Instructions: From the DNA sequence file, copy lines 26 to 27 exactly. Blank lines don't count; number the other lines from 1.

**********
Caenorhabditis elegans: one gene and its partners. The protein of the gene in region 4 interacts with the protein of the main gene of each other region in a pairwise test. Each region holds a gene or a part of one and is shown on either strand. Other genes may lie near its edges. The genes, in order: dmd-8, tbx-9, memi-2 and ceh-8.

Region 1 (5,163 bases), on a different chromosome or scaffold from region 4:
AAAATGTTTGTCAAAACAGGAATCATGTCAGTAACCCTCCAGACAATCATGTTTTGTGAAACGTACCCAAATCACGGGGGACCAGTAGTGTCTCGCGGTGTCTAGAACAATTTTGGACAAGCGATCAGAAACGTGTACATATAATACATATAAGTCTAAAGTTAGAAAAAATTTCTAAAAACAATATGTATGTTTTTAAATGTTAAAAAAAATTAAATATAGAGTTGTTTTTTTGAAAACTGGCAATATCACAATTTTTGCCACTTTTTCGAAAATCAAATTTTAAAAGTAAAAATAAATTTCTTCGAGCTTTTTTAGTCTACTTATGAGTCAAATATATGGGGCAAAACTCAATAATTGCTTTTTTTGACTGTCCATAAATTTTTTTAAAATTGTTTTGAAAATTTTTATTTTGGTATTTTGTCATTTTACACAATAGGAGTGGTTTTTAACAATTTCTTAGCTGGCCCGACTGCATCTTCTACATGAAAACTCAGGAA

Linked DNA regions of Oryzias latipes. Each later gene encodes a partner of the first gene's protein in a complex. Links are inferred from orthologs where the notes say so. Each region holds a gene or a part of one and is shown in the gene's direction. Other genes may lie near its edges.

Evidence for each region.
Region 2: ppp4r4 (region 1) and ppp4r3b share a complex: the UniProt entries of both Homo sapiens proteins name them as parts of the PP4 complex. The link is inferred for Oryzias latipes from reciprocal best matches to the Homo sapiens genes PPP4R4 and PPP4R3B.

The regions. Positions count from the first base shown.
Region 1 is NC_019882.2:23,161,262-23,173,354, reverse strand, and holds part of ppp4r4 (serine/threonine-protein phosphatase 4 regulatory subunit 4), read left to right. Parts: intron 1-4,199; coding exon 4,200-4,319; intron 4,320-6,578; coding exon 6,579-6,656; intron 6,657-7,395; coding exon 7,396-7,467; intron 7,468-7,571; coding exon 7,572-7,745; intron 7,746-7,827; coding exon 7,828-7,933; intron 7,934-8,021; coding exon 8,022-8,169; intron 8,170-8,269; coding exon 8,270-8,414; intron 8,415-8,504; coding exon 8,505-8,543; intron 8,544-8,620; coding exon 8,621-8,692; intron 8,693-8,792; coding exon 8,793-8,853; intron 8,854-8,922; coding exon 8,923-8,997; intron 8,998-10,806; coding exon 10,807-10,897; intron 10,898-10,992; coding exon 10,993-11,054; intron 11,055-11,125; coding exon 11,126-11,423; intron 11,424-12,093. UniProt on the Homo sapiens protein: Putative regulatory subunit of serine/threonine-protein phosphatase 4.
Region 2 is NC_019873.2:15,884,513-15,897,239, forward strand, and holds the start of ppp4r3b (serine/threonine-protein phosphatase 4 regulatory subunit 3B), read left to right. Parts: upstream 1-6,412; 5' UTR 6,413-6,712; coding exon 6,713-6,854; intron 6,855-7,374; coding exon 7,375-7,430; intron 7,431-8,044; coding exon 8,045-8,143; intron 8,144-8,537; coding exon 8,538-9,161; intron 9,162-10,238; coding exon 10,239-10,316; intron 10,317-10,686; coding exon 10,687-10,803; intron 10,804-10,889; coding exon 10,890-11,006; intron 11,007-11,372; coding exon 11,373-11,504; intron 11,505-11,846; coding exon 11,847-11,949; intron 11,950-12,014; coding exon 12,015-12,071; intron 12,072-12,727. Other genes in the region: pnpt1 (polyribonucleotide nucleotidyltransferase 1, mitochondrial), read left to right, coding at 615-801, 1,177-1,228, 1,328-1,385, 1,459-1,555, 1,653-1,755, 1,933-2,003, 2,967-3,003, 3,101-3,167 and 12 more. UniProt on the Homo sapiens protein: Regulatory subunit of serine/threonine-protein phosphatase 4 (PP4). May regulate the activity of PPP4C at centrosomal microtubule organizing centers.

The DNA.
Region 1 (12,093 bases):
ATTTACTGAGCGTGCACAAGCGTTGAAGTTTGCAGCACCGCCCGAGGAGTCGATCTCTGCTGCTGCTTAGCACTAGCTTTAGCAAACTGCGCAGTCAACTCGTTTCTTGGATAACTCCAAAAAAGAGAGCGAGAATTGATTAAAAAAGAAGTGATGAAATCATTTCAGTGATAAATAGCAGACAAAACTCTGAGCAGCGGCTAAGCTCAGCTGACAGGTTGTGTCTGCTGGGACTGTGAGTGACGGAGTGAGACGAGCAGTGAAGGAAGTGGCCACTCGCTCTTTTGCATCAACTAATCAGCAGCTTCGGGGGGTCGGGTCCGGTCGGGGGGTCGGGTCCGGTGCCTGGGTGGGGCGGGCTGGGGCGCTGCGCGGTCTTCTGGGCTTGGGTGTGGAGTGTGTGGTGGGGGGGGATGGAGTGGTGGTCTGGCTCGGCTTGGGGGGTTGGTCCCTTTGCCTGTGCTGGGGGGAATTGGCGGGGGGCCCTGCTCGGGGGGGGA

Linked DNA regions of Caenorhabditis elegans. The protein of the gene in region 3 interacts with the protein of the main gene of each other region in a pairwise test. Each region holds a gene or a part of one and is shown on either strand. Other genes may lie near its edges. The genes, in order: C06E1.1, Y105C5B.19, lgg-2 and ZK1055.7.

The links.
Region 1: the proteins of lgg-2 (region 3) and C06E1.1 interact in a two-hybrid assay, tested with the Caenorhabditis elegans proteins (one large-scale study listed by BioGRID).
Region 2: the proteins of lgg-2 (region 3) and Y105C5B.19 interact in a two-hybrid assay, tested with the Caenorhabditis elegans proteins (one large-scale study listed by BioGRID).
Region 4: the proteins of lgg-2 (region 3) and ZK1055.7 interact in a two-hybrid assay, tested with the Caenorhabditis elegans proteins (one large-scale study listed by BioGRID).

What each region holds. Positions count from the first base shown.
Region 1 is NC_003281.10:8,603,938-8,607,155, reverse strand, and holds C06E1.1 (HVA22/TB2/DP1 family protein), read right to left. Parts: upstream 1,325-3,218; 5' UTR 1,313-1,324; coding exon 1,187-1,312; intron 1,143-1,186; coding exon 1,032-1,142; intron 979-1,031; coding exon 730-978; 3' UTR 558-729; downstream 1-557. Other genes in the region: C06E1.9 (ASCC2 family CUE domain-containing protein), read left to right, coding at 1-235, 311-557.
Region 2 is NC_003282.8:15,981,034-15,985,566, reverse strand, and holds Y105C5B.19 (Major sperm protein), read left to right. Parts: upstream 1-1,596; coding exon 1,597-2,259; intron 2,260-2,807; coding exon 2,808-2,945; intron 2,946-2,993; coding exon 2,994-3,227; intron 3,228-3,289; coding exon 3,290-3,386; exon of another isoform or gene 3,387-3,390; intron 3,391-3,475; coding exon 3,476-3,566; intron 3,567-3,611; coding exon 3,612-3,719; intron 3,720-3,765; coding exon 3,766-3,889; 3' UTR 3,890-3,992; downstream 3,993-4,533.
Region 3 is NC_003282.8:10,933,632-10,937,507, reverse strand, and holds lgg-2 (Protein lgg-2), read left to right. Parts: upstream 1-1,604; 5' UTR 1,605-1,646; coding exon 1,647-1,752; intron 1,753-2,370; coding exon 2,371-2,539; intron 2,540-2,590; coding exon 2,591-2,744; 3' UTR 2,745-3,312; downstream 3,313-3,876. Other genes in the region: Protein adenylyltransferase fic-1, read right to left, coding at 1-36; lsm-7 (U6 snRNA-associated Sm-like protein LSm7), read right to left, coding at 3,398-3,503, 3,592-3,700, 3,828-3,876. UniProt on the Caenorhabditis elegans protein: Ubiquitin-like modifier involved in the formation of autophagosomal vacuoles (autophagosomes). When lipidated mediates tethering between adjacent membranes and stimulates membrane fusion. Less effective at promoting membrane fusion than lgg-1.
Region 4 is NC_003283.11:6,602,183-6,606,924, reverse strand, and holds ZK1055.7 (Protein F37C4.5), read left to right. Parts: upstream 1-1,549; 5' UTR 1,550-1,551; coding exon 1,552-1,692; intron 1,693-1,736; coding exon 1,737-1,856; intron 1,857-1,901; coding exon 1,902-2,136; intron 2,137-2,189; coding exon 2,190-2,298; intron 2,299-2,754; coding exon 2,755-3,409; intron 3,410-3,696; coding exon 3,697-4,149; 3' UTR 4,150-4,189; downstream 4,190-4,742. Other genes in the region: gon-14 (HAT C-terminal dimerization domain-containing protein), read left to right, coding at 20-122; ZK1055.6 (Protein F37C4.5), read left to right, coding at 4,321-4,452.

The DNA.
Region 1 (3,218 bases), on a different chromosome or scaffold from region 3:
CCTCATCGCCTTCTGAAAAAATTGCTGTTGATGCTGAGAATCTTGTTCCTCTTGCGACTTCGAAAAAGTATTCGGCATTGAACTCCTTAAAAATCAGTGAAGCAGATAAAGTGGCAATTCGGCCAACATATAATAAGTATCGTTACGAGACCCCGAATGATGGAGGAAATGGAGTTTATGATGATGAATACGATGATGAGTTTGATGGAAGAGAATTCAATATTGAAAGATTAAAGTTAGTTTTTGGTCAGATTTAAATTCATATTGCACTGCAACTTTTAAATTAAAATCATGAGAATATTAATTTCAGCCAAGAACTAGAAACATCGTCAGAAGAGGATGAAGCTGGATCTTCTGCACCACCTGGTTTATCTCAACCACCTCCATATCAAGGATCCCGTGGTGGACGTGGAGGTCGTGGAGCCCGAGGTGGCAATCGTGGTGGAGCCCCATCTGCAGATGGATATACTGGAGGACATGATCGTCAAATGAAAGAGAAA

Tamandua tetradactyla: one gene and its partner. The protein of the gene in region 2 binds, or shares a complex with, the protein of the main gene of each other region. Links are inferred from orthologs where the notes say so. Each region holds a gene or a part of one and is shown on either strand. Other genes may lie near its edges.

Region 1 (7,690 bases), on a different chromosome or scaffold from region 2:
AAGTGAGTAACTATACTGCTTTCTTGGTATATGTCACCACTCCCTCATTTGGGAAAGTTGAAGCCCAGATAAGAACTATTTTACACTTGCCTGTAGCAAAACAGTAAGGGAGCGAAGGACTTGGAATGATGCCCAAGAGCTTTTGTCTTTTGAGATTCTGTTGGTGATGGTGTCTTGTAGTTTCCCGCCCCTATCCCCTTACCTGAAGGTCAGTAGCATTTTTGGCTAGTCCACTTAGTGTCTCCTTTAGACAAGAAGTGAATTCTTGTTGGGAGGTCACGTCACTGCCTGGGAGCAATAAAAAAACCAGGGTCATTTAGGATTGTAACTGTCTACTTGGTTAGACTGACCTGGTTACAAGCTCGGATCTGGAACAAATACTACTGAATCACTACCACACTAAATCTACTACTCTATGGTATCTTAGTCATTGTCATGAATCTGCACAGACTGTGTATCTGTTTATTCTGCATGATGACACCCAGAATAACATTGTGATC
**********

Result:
Tamandua tetradactyla: one gene and its partner. The protein of the gene in region 2 binds, or shares a complex with, the protein of the main gene of each other region. Links are inferred from orthologs where the notes say so. Each region holds a gene or a part of one and is shown on either strand. Other genes may lie near its edges.

Region 1 (7,690 bases), on a different chromosome or scaffold from region 2: